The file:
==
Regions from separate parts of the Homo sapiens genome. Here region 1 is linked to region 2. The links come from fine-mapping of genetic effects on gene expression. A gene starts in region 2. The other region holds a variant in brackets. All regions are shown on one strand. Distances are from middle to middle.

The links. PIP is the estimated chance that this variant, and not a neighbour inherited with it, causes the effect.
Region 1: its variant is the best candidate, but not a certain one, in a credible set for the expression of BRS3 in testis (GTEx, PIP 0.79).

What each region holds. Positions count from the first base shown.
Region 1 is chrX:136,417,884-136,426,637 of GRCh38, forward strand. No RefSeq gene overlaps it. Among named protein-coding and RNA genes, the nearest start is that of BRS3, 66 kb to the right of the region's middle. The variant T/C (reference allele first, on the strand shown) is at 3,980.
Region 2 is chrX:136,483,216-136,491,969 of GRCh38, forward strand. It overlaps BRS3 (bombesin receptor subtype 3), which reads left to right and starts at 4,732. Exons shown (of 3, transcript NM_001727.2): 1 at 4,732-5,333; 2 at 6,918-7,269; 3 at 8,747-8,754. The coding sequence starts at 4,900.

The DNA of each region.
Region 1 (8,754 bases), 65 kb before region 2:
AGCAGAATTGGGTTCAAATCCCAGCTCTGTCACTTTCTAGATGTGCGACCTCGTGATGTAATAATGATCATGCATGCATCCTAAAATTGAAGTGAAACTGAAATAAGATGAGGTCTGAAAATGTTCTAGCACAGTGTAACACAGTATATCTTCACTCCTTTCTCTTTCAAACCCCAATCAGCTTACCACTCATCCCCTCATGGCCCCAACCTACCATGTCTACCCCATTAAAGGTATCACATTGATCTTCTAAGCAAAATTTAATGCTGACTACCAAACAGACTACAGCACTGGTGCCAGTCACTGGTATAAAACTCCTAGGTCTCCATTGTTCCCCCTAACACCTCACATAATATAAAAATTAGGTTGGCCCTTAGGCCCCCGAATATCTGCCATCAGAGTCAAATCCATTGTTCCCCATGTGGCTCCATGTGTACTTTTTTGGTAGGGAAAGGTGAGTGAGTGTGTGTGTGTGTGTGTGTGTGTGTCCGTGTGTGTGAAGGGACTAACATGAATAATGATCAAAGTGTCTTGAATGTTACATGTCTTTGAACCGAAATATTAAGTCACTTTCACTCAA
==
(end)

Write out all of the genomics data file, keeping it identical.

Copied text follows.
Regions from separate parts of the Homo sapiens genome. Here region 1 is linked to region 2. The links come from fine-mapping of genetic effects on gene expression. A gene starts in region 2. The other region holds a variant in brackets. All regions are shown on one strand. Distances are from middle to middle.

The links. PIP is the estimated chance that this variant, and not a neighbour inherited with it, causes the effect.
Region 1: its variant is the best candidate, but not a certain one, in a credible set for the expression of BRS3 in testis (GTEx, PIP 0.79).

What each region holds. Positions count from the first base shown.
Region 1 is chrX:136,417,884-136,426,637 of GRCh38, forward strand. No RefSeq gene overlaps it. Among named protein-coding and RNA genes, the nearest start is that of BRS3, 66 kb to the right of the region's middle. The variant T/C (reference allele first, on the strand shown) is at 3,980.
Region 2 is chrX:136,483,216-136,491,969 of GRCh38, forward strand. It overlaps BRS3 (bombesin receptor subtype 3), which reads left to right and starts at 4,732. Exons shown (of 3, transcript NM_001727.2): 1 at 4,732-5,333; 2 at 6,918-7,269; 3 at 8,747-8,754. The coding sequence starts at 4,900.

The DNA of each region.
Region 1 (8,754 bases), 65 kb before region 2:
AGCAGAATTGGGTTCAAATCCCAGCTCTGTCACTTTCTAGATGTGCGACCTCGTGATGTAATAATGATCATGCATGCATCCTAAAATTGAAGTGAAACTGAAATAAGATGAGGTCTGAAAATGTTCTAGCACAGTGTAACACAGTATATCTTCACTCCTTTCTCTTTCAAACCCCAATCAGCTTACCACTCATCCCCTCATGGCCCCAACCTACCATGTCTACCCCATTAAAGGTATCACATTGATCTTCTAAGCAAAATTTAATGCTGACTACCAAACAGACTACAGCACTGGTGCCAGTCACTGGTATAAAACTCCTAGGTCTCCATTGTTCCCCCTAACACCTCACATAATATAAAAATTAGGTTGGCCCTTAGGCCCCCGAATATCTGCCATCAGAGTCAAATCCATTGTTCCCCATGTGGCTCCATGTGTACTTTTTTGGTAGGGAAAGGTGAGTGAGTGTGTGTGTGTGTGTGTGTGTGTGTCCGTGTGTGTGAAGGGACTAACATGAATAATGATCAAAGTGTCTTGAATGTTACATGTCTTTGAACCGAAATATTAAGTCACTTTCACTCAA